Despite a twenty-year age gap, Free and Eugene Smith were united by lamentable childhoods—Smith’s father committed suicide; Free’s father abused him physically and emotionally—and mutual desperation. Both dropped out of school as teens (Smith after his freshman year at Notre Dame, Free from high school) to be full-time professionals. Free was the drummer for a strip show in a traveling circus, the Royal American Shows, before finding his way to Staten Island and eventually to 821 Sixth Avenue. Smith and Free were both down and out when they met in the loft, battling severe substance addictions. Free gave Smith access to his drugstore connection, and Smith gave Free a place to stay. “Gene and I swapped goodies,” Free says. “My favorite amphetamine was a little white pill called Desoxyn, which I shared with Gene. Gene gave me what he called ‘psychic energizers’ [given to Smith as antidepressants by the famous psychiatrist Nathan Kline]. In those days if I found a pill on the street I’d pop it in my mouth without even knowing what it was. At one point I was taking about a hundred amphetamines a day. I’m lucky to be alive. I was a neurotic, screwed-up mess. I was virtually homeless. The only things I owned were my drums and the clothes on my back. Gene was generous enough to let me stay. And he was in a similar situation as me, trying to get everything back in order.” 

The pianist Dave Frishberg found his way to 821 Sixth Avenue soon after moving to New York from Minneapolis, against the wishes of his parents, who wanted their son to be a doctor or a lawyer—to live the straight life. He credits playing with Free in the loft as helping affirm his decision to be a professional musician. “Ronnie had a certain raw, instinctive, profound musicianship that was overwhelming and inspiring,” says Frishberg. “There was one night in particular when we played deep into the night. Ronnie and I achieved this remarkable rapport for several hours. It was one of the most nourishing musical experiences of my life. I went home feeling good about being a musician, glad to be playing with big leaguers.” 

On the afternoon of August 11, 1958, Ronnie Free received word that musicians were to congregate the next morning in front of a brownstone on 126th Street in Harlem for a historic group portrait. The photograph was to be published in an upcoming Esquire magazine issue devoted to jazz. On August 12 Free rolled out of bed—Smith’s reclining chair—and headed up to 106th Street, where he met his friend and occasional bandmate pianist Mose Allison. The two men walked up to the designated address, but when they arrived the photographer Art Kane had already snapped the now famous shot of fifty-seven assembled musicians on the steps and sidewalk. The photograph included such icons as Thelonious Monk, Count Basie, Dizzy Gillespie, Coleman Hawkins, Pee Wee Russell, Charles Mingus, Gerry Mulligan, and Sonny Rollins. Filmmaker Jean Bach made an acclaimed documentary about the photograph in 1994, A Great Day in Harlem, and posters of the image sell around the world.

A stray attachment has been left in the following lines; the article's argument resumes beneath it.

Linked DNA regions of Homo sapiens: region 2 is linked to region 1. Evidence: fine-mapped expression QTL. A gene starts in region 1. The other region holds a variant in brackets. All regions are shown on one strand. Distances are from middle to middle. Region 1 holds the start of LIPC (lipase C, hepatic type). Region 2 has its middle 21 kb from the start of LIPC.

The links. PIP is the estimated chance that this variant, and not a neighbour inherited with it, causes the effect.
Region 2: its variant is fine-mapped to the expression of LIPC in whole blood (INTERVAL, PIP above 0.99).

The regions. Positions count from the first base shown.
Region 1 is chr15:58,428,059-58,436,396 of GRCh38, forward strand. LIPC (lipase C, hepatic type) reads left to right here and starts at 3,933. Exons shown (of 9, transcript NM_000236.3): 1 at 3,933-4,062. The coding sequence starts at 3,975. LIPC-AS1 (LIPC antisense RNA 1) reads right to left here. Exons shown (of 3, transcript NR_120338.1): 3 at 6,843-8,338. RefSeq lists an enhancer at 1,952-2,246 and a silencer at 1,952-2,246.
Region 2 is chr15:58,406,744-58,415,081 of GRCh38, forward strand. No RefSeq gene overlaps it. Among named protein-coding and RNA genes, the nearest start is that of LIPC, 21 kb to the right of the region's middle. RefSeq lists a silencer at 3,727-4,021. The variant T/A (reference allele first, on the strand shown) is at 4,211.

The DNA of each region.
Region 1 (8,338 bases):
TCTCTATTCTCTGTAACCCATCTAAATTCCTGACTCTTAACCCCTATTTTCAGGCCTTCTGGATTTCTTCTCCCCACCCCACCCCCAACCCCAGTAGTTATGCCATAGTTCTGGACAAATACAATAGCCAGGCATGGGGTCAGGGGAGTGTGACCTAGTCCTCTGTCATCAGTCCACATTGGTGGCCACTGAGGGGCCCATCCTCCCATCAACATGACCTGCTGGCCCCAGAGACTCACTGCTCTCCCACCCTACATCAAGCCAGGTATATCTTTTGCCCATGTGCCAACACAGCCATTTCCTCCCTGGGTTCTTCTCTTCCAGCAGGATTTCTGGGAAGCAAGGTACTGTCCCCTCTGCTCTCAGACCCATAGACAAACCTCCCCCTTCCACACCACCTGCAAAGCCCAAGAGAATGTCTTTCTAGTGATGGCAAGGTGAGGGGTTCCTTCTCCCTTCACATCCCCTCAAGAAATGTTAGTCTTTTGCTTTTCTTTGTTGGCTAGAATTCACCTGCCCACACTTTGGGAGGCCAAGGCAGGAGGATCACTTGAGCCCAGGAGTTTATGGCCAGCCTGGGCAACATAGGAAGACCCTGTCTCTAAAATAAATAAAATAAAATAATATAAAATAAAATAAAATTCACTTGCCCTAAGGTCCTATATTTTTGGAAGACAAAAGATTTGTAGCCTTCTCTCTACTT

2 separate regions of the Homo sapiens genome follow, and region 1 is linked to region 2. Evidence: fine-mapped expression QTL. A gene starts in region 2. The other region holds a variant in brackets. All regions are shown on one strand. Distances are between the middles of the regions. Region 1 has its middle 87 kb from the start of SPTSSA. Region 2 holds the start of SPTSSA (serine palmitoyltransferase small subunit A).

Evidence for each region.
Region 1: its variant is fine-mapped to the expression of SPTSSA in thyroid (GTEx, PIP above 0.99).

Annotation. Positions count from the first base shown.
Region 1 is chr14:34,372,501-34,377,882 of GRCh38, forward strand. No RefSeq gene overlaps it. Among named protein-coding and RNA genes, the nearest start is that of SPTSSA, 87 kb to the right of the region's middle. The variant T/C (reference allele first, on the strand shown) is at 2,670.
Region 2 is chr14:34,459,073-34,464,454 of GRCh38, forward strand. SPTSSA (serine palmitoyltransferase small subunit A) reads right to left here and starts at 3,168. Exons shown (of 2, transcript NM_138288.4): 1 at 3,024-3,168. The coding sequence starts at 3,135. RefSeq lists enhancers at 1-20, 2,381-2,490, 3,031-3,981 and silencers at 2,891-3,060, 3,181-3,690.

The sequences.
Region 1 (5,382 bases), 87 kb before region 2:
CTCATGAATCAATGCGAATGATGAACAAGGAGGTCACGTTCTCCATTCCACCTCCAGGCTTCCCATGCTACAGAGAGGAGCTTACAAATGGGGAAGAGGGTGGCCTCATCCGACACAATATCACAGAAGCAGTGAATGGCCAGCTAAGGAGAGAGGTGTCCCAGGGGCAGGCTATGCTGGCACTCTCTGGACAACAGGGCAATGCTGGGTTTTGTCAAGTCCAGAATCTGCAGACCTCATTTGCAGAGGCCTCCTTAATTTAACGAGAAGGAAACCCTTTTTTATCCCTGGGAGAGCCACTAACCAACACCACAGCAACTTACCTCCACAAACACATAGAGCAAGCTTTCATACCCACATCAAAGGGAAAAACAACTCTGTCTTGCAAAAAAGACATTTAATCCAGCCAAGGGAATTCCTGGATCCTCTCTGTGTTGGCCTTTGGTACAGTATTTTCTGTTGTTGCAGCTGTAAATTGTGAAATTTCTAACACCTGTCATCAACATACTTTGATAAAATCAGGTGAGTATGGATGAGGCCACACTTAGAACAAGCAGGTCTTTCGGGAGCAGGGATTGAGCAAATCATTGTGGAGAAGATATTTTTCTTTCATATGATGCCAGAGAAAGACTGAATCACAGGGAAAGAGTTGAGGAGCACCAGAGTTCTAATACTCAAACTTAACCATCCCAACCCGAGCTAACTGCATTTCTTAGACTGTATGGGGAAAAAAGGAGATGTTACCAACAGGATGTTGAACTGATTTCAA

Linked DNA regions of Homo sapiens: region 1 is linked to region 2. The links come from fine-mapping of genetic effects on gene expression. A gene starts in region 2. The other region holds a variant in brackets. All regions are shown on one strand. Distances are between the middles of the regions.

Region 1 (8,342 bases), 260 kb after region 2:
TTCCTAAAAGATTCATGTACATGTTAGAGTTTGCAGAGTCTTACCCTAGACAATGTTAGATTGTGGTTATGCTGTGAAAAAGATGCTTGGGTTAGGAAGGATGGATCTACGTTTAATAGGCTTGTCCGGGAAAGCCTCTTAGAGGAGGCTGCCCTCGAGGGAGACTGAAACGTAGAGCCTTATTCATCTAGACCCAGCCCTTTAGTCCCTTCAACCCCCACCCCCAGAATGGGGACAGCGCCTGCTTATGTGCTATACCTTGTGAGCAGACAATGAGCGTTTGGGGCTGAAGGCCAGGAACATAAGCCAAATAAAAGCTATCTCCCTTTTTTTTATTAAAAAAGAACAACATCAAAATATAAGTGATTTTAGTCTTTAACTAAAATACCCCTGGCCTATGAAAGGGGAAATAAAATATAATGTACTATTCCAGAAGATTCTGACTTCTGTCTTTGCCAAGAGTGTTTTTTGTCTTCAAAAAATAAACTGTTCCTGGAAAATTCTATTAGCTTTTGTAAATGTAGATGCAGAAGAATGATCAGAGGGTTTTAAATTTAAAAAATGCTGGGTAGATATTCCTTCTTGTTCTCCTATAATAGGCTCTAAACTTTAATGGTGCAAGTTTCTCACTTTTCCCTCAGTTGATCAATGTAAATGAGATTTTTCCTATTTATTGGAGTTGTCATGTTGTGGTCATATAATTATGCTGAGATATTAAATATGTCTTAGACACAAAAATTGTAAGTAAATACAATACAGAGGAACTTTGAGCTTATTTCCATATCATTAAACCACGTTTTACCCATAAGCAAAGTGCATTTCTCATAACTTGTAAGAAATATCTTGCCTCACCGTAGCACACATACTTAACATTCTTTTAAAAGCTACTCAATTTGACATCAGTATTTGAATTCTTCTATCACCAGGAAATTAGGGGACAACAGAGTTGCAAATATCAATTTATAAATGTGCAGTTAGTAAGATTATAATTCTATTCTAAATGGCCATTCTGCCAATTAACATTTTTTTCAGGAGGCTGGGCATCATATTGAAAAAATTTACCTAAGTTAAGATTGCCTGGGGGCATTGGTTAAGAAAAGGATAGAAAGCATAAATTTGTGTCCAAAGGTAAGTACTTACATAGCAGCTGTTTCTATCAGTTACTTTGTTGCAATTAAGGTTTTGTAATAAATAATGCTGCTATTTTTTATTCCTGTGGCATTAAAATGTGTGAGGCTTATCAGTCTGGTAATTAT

As the musicians dispersed on that “great day,” Free and Allison mingled on the sidewalk. Dizzy Gillespie took their picture alongside Lester Young, Mary Lou Williams, Charlie Rouse, and Oscar Pettiford. For Allison, who in five decades has recorded a career that’s made him a legend, Gillespie’s obscure snapshot is a souvenir. For Free the picture is a tangible reminder that he was once a rising star in the jazz world. 

But better evidence is found on Smith’s tapes. Free’s drum work in the loft is documented on more than one hundred reels—at least two hundred hours of recordings—playing with the likes of Gerry Mulligan, Paul Bley, Freddie Redd, Gil Coggins, Sonny Clark, Warne Marsh, Henry Grimes, Zoot Sims, Eddie Costa, Hall Overton, Pepper Adams, and dozens more, including obscure figures such as Freddy Greenwell and Lin Halliday. Particularly memorable is one night in 1960 when Free shared the drum set with Roy Haynes. 

“These your drums, Ronnie?” Haynes asked.
 
“Yeah, man. Here are some sticks.”
 
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Ronnie Free

Additional Information

Listen to Sara Fishko's 2009 Jazz Loft Project Radio Series segment on Ronnie Free here.

Sam Stephenson's 2000 Oxford American article, What Happened to Ronnie Free?.

Free reading his poem, The Parade.

Ron Free's Journey Leads Back to Charleston (Charleston City Paper.  March 30, 2010)